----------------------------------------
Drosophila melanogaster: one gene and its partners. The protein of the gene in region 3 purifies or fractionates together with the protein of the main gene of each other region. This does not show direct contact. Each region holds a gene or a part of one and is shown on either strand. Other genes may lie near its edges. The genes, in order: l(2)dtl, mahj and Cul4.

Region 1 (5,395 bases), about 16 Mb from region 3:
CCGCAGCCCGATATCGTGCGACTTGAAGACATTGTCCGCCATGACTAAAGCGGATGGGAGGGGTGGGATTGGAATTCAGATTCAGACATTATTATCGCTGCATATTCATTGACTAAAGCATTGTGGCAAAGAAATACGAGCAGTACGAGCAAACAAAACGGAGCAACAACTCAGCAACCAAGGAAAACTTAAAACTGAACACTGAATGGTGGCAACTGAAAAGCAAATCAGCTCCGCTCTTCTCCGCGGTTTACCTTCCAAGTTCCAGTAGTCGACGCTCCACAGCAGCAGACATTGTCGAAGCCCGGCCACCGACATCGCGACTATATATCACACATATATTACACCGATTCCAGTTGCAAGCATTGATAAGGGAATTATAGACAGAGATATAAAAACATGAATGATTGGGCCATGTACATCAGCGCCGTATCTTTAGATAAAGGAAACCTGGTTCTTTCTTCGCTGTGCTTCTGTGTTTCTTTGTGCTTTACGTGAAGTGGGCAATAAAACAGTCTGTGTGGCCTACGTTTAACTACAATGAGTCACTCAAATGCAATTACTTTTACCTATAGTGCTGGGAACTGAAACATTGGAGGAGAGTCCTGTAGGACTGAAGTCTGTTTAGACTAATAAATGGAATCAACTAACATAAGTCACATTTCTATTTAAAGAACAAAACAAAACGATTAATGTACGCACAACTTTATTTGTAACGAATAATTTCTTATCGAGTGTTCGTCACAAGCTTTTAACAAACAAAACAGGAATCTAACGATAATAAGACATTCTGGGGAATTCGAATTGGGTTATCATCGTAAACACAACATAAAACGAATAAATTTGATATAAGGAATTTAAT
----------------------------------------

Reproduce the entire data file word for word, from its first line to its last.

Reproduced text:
Drosophila melanogaster: one gene and its partners. The protein of the gene in region 3 purifies or fractionates together with the protein of the main gene of each other region. This does not show direct contact. Each region holds a gene or a part of one and is shown on either strand. Other genes may lie near its edges. The genes, in order: l(2)dtl, mahj and Cul4.

Region 1 (5,395 bases), about 16 Mb from region 3:
CCGCAGCCCGATATCGTGCGACTTGAAGACATTGTCCGCCATGACTAAAGCGGATGGGAGGGGTGGGATTGGAATTCAGATTCAGACATTATTATCGCTGCATATTCATTGACTAAAGCATTGTGGCAAAGAAATACGAGCAGTACGAGCAAACAAAACGGAGCAACAACTCAGCAACCAAGGAAAACTTAAAACTGAACACTGAATGGTGGCAACTGAAAAGCAAATCAGCTCCGCTCTTCTCCGCGGTTTACCTTCCAAGTTCCAGTAGTCGACGCTCCACAGCAGCAGACATTGTCGAAGCCCGGCCACCGACATCGCGACTATATATCACACATATATTACACCGATTCCAGTTGCAAGCATTGATAAGGGAATTATAGACAGAGATATAAAAACATGAATGATTGGGCCATGTACATCAGCGCCGTATCTTTAGATAAAGGAAACCTGGTTCTTTCTTCGCTGTGCTTCTGTGTTTCTTTGTGCTTTACGTGAAGTGGGCAATAAAACAGTCTGTGTGGCCTACGTTTAACTACAATGAGTCACTCAAATGCAATTACTTTTACCTATAGTGCTGGGAACTGAAACATTGGAGGAGAGTCCTGTAGGACTGAAGTCTGTTTAGACTAATAAATGGAATCAACTAACATAAGTCACATTTCTATTTAAAGAACAAAACAAAACGATTAATGTACGCACAACTTTATTTGTAACGAATAATTTCTTATCGAGTGTTCGTCACAAGCTTTTAACAAACAAAACAGGAATCTAACGATAATAAGACATTCTGGGGAATTCGAATTGGGTTATCATCGTAAACACAACATAAAACGAATAAATTTGATATAAGGAATTTAAT